Thus, comprehensive investigation of outdoor stability needs to be conducted to develop performance evolution patterns in different types of cells (planar vs mesoscopic, conventional n-i-p vs inverted p-i-n), since the degradation patterns are likely to differ between conventional architecture planar cells using doped 2,2′,7,7′-tetrakis[N,N-di(4-methoxyphenyl)amino]-9,9′-spirobifluorene (Spiro-OMeTAD) hole transport layer (HTL), inverted planar cells with inorganic HTLs, and conventional triple mesoporous cells without HTL and with carbon electrodes, as different degradation mechanisms would be present in different types of devices. The outdoor stability tests have been scarce until as recently as 2020,2 and the number of publications reporting outdoor stability tests is still smaller than 30. While there have been increased number of reports on outdoor stability of PSCs, further work is needed in this important area, to enable the development of acceleration factors for different accelerated aging tests to correlate the performance in those tests to that under real-life conditions.2 As there are multiple factors contributing to the device degradation, and their interaction can accelerate degradation, it is unlikely that any single accelerated aging test will be able to reliably predict outdoor lifetime. Most likely, a combination of tests on encapsulated devices involving multiple stressors will need to be conducted, such as damp heat (ISOS-D-3) combined with one of the light-soaking protocols (ISOS-L or ISOS-LC protocols) and thermal cycling (ISOS-T) protocols, with the last two possibly combined (ISOS-LT protocols) as a necessary minimum to address the degradation modes due to temperature, humidity, illumination, bias (positive bias as a result of illumination), and mechanical stress at the same time, since all of these would affect the results of outdoor testing. The relationships between the results of accelerated aging tests and outdoor tests then need to be carefully investigated on different types of solar cells. Obtaining more data from extensive outdoor testing of different perovskite devices under standardized conditions (ISOS protocols) is essential for developing comprehensive degradation models and deriving accurate acceleration factors. Therefore, in this Perspective, we will discuss relevant issues for the outdoor stability testing, including both intrinsic stability and encapsulation, and progress achieved to date for different types of PSCs. We will present the progress in outdoor testing for not only for single junction individual devices, but also modules and tandem devices. However, detailed discussion of specific issues relevant to tandems and modules is beyond the scope of this Perspective. Recent reviews and perspectives for modules11 and tandem cells12–14 are available for further details on stability issues specific to these types of devices. Finally, remaining challenges and future outlook will be discussed.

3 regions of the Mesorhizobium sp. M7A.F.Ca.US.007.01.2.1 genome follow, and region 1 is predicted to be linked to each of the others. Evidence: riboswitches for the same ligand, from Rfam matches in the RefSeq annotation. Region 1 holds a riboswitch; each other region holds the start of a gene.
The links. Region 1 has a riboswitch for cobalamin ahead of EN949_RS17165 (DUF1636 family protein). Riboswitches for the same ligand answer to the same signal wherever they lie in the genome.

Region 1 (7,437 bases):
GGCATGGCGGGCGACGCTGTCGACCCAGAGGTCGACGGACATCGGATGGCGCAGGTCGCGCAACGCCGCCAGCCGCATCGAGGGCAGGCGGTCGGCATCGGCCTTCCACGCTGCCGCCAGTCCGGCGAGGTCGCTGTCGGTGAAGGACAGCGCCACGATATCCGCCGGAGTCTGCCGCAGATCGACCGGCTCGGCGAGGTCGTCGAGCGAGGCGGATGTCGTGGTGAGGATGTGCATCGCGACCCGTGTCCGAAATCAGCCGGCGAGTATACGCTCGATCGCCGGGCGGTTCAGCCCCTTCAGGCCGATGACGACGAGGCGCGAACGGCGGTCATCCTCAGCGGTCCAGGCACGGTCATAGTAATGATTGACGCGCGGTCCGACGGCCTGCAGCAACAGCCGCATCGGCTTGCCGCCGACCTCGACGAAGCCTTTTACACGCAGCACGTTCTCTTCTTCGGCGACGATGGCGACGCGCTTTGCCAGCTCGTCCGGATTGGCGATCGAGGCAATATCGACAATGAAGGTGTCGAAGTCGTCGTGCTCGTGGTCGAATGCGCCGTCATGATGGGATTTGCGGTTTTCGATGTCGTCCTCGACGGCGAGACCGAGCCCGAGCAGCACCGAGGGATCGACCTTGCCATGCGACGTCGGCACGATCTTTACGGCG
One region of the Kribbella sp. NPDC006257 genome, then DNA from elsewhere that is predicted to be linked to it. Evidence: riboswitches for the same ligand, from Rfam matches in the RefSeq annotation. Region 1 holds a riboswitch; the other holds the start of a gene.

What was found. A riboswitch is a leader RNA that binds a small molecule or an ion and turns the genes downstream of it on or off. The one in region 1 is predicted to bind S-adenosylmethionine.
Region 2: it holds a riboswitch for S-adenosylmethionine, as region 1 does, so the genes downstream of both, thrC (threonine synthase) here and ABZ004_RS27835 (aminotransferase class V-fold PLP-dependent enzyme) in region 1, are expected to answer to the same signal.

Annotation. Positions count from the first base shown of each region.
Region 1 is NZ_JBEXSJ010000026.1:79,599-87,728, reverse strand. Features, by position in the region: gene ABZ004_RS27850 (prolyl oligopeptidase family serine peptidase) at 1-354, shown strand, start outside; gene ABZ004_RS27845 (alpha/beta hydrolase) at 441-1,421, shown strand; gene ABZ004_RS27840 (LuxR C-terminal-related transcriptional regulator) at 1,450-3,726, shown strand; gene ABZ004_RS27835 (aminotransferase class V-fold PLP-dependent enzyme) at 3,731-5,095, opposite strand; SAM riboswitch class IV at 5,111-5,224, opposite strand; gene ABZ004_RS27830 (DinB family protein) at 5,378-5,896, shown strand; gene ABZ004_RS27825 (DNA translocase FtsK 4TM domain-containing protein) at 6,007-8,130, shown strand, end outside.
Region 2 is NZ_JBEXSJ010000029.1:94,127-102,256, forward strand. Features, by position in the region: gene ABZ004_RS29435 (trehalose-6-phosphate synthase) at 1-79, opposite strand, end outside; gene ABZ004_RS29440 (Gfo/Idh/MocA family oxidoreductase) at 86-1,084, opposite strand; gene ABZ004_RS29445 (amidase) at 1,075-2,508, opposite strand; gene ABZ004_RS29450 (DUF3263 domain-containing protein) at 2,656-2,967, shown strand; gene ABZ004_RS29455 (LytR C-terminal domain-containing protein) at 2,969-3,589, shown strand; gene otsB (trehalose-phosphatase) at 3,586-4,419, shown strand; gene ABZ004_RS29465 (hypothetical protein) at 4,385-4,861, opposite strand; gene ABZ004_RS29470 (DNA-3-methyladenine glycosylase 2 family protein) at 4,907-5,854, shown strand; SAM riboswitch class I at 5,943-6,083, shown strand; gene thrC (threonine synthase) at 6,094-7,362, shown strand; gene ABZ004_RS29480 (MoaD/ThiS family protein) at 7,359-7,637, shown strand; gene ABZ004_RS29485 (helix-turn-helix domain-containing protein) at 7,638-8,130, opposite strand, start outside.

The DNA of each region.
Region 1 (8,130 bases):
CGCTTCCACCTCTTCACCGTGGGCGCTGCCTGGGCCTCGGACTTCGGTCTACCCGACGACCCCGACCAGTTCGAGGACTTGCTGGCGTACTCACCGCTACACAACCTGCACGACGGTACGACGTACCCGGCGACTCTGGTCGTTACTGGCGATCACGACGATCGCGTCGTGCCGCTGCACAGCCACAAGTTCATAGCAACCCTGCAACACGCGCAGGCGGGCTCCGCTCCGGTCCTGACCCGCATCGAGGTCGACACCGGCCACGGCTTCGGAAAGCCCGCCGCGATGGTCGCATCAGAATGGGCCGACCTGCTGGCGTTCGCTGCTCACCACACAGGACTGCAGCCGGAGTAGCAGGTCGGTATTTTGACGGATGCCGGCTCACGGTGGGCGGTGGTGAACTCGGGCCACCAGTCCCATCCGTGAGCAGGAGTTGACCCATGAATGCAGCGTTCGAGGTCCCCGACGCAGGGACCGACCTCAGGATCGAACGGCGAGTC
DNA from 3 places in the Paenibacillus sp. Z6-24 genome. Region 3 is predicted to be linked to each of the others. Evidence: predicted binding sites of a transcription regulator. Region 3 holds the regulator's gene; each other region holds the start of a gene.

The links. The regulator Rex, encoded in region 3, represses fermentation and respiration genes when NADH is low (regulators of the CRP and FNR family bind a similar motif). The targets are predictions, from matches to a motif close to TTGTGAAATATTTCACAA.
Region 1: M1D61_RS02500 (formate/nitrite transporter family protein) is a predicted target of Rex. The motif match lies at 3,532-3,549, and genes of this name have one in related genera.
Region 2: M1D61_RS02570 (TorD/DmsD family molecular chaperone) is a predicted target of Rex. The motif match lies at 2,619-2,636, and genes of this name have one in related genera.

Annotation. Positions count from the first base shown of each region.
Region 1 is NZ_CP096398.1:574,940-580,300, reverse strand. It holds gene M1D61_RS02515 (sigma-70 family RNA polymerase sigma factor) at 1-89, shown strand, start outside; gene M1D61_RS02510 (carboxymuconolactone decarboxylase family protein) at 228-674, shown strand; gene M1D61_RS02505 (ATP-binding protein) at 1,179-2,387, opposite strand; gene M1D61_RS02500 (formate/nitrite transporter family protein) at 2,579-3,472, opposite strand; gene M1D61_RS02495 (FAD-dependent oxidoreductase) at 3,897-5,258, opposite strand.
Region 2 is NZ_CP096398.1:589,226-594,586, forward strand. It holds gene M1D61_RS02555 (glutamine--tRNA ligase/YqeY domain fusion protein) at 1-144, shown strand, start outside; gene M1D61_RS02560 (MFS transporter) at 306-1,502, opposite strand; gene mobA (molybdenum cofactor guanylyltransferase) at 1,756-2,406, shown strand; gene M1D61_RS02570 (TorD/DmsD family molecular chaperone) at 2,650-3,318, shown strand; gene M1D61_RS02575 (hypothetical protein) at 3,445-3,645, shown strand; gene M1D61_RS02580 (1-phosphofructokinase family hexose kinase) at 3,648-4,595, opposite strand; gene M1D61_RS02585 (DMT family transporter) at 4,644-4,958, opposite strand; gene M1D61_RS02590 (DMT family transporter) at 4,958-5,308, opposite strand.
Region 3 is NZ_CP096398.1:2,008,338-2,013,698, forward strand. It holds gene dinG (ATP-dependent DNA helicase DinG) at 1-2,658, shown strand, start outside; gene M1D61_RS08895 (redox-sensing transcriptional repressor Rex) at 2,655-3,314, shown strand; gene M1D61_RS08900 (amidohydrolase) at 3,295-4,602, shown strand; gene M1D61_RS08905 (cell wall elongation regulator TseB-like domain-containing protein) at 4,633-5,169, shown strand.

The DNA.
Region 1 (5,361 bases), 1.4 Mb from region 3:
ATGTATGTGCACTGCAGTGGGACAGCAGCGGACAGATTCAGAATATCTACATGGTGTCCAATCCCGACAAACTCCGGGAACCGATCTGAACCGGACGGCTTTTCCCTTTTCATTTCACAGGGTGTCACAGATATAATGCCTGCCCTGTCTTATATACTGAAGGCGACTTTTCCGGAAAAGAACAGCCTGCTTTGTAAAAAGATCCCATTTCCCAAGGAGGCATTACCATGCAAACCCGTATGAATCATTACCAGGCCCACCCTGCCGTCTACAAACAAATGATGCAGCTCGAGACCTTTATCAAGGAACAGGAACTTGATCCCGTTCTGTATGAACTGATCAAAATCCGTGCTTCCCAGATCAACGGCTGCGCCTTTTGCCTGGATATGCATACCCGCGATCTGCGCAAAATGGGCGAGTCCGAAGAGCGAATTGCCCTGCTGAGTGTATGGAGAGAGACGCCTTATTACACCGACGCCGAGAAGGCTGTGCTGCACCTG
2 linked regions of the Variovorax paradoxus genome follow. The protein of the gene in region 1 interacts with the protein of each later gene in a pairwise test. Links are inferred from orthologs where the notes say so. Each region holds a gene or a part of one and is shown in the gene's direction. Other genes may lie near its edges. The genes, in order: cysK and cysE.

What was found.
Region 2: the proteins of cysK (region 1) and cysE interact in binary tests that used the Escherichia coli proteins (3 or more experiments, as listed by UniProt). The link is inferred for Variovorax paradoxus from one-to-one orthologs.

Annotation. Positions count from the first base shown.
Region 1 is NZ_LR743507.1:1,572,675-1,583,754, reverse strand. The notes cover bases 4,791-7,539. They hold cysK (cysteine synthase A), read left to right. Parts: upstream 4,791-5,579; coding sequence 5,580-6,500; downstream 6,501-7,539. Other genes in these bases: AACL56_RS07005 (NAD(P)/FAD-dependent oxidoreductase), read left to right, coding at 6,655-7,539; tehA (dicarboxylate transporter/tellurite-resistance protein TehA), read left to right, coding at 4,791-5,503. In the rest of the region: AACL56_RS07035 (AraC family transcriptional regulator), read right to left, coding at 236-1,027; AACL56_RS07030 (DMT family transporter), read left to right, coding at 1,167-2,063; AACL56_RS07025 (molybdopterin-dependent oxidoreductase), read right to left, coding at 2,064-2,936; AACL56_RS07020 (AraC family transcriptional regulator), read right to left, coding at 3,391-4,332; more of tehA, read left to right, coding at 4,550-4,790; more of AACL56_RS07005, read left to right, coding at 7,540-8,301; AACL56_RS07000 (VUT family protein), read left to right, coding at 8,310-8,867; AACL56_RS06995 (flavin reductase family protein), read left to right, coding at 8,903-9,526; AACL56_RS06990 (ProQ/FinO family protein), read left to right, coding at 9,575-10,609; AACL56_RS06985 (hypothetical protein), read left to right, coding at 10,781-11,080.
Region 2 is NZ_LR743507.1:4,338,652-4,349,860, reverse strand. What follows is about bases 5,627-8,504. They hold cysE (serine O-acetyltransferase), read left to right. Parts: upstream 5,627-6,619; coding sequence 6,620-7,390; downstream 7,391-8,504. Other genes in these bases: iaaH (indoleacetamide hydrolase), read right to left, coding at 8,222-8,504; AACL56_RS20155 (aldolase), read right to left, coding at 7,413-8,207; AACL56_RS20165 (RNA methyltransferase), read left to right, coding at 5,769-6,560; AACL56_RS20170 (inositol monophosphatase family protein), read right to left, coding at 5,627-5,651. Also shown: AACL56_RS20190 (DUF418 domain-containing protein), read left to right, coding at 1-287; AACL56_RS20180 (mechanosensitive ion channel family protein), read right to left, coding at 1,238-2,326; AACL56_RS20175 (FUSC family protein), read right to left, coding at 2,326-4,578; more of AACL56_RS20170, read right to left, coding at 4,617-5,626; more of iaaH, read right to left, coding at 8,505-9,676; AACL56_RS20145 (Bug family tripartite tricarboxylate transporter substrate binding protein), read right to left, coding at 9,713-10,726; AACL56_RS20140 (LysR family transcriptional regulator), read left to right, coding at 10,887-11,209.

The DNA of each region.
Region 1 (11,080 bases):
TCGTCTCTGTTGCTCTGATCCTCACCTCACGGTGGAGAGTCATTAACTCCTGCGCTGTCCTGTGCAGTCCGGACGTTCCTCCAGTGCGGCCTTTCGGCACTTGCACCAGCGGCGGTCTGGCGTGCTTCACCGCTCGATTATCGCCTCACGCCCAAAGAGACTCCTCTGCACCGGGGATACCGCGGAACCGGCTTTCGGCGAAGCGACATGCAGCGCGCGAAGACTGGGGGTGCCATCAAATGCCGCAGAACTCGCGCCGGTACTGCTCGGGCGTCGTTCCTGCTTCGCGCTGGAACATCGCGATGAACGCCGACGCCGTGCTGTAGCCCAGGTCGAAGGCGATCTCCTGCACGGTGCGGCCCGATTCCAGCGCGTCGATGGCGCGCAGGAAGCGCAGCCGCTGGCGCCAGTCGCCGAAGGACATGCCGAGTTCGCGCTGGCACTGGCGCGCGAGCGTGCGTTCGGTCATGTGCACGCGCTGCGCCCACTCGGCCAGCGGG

II. DEGRADATION MECHANISMS AND INTRINSIC STABILITY
To achieve stable performance and long lifetime outdoors, PSCs need to have excellent intrinsic stability, as well as to be well encapsulated to prevent ingress of moisture and oxygen from the ambient environment. The perovskite materials and PSCs are sensitive to the exposure to ambient (humidity, oxygen), illumination (both visible and UV illumination, but more seriously UV illumination), elevated temperature, and electrical bias.2 The degradation processes during operation and/or various stability testing protocols occur in the perovskite layer itself, at the interfaces, as well as in charge transport layers (CTLs) and electrodes. The decomposition of the perovskite upon exposure to different stressors generates volatile decomposition products, which can further accelerate device degradation.1 Degradation mechanisms in PSCs have been extensively studied. Detailed discussion of PSC stability, degradation mechanisms, and methods to improve stability is beyond the scope of this Perspective and can be found in review papers on the topic.3,15–18 While all the relevant phenomena are in some cases not yet fully understood, it is important to improve intrinsic stability as much as possible in order to maximize device lifetime under operating conditions. While the negative effects of exposure to humidity and oxygen can be countered by effective encapsulation, and thus they are not commonly considered for intrinsic stability testing, which is conducted under inert atmosphere,2 it is nevertheless important to understand how the degradation occurs upon exposure to moisture and oxygen, particularly since even small quantities of oxygen (of the order of 100 ppm) can result in rapid degradation of the perovskite material under illumination.19 Therefore, we will briefly discuss the degradation under exposure to each of the different stressors, namely, elevated temperature, bias, exposure to humidity and oxygen, and finally illumination.
A. Thermal stability